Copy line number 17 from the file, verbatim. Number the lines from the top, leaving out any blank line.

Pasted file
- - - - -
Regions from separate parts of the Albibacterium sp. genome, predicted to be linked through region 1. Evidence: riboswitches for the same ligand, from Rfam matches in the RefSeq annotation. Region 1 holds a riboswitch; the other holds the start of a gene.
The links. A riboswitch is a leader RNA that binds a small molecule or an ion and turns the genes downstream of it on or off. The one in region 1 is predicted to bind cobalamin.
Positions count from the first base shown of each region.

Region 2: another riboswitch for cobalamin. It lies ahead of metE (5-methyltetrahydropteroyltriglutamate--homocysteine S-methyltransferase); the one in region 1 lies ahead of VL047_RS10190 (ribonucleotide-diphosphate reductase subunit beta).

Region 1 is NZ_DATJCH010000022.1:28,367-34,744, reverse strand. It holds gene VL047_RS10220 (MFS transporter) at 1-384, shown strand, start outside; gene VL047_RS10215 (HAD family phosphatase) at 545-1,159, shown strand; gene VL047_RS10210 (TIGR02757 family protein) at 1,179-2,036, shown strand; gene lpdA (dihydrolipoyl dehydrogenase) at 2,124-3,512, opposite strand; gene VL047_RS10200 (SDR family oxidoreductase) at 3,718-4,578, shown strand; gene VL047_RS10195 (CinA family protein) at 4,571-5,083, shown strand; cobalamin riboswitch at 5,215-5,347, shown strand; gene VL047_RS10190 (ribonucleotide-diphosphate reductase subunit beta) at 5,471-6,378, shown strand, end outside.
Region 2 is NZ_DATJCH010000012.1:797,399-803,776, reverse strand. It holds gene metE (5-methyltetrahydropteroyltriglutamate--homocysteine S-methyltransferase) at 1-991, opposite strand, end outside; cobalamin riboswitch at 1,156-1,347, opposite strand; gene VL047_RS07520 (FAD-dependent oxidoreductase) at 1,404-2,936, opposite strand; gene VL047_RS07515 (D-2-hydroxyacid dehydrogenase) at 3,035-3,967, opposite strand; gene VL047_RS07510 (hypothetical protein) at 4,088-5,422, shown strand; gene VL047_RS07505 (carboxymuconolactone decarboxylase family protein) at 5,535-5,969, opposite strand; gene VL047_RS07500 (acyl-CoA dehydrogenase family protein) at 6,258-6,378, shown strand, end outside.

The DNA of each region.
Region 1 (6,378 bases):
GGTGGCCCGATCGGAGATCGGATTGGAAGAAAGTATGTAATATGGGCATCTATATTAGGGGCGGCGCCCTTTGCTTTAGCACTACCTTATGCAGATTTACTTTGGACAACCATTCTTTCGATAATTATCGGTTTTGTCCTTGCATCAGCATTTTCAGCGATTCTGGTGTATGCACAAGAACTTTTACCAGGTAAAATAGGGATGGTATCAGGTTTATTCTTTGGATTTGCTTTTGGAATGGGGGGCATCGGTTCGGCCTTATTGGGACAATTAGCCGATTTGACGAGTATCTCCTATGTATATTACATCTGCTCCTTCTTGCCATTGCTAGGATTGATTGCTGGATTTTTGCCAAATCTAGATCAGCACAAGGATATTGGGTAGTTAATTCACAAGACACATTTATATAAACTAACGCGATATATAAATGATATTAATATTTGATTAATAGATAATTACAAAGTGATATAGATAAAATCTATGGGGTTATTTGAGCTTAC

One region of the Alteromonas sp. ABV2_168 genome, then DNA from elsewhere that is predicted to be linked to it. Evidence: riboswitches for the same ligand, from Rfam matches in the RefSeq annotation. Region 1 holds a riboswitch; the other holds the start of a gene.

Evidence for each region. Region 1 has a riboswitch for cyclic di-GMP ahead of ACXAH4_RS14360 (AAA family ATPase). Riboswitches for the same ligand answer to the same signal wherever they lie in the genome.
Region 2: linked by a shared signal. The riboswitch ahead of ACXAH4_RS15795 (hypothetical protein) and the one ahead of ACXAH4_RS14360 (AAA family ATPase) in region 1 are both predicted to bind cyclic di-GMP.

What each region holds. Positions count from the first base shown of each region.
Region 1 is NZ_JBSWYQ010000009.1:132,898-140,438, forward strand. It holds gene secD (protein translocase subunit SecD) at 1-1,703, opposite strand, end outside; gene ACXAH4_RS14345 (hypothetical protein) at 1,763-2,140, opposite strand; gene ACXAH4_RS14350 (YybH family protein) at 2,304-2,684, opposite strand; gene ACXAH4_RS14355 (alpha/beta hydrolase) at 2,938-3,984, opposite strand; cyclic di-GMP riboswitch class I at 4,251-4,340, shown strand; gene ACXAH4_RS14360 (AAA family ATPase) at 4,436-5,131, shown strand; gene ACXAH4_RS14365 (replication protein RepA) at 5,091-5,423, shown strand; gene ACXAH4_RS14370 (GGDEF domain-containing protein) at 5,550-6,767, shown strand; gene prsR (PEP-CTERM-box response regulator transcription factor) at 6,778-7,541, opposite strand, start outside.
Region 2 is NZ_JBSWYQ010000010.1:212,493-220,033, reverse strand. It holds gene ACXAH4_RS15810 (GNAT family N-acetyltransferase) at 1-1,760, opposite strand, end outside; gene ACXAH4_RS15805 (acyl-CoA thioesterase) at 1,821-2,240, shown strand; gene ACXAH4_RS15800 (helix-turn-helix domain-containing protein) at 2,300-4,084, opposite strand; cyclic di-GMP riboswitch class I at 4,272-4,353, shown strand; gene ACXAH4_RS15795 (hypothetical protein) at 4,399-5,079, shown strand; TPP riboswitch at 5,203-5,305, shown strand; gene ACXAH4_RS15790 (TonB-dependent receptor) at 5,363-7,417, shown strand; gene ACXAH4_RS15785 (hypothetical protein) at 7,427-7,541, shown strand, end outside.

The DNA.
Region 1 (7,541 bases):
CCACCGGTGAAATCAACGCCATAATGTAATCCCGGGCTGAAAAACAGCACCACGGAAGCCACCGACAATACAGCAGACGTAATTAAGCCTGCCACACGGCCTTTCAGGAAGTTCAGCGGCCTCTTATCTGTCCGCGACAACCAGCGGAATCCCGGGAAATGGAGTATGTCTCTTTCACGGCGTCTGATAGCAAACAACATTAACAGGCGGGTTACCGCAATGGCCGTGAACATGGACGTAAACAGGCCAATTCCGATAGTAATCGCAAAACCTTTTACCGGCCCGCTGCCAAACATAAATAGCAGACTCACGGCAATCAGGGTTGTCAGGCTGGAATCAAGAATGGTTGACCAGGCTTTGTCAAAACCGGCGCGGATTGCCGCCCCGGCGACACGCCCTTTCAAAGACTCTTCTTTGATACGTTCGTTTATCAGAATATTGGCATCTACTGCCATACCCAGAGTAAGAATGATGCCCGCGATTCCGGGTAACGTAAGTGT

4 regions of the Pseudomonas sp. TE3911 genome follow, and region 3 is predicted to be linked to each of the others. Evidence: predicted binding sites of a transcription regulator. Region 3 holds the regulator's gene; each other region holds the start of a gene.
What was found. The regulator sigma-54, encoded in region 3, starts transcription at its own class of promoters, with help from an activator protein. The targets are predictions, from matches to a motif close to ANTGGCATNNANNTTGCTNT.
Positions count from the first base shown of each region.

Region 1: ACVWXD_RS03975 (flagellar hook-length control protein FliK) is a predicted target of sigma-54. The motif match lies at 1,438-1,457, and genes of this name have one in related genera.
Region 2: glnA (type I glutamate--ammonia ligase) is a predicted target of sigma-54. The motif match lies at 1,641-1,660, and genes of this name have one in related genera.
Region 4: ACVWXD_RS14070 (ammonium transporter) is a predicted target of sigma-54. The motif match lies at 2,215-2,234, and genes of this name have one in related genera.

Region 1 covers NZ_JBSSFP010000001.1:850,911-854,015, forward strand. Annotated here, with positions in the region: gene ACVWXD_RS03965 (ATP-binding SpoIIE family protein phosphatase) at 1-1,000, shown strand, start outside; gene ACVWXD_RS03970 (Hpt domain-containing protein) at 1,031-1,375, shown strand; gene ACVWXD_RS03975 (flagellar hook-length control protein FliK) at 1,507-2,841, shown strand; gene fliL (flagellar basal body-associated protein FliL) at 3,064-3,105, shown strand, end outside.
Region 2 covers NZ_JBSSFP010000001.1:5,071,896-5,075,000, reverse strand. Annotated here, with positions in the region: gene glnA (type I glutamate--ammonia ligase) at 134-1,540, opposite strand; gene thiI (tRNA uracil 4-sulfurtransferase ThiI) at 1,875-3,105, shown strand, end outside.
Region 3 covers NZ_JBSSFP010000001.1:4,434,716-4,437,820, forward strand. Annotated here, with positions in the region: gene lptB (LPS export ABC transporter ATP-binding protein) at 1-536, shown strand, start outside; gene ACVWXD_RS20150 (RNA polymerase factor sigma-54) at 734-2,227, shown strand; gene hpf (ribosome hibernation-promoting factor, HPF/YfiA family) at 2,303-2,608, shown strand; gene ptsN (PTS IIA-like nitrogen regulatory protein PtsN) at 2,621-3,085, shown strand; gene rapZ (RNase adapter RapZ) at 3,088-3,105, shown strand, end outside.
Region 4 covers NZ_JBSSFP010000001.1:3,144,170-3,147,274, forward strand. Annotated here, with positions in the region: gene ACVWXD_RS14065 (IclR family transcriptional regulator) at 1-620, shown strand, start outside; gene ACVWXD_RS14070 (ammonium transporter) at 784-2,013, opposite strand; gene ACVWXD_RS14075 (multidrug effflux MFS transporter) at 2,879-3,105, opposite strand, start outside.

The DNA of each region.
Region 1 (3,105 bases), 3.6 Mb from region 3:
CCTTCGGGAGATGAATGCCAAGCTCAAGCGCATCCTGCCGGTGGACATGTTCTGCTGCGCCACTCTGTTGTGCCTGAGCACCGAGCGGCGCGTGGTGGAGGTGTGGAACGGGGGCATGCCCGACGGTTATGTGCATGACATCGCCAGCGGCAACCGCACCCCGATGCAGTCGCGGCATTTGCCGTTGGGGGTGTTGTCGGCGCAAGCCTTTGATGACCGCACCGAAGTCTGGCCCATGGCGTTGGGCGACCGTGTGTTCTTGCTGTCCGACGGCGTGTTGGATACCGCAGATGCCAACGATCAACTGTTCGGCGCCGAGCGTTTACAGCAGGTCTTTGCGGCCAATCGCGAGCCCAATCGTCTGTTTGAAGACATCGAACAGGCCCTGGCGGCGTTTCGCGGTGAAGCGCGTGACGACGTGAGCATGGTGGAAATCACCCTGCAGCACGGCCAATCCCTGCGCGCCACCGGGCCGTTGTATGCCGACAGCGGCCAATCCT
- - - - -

Region 1 (7,541 bases):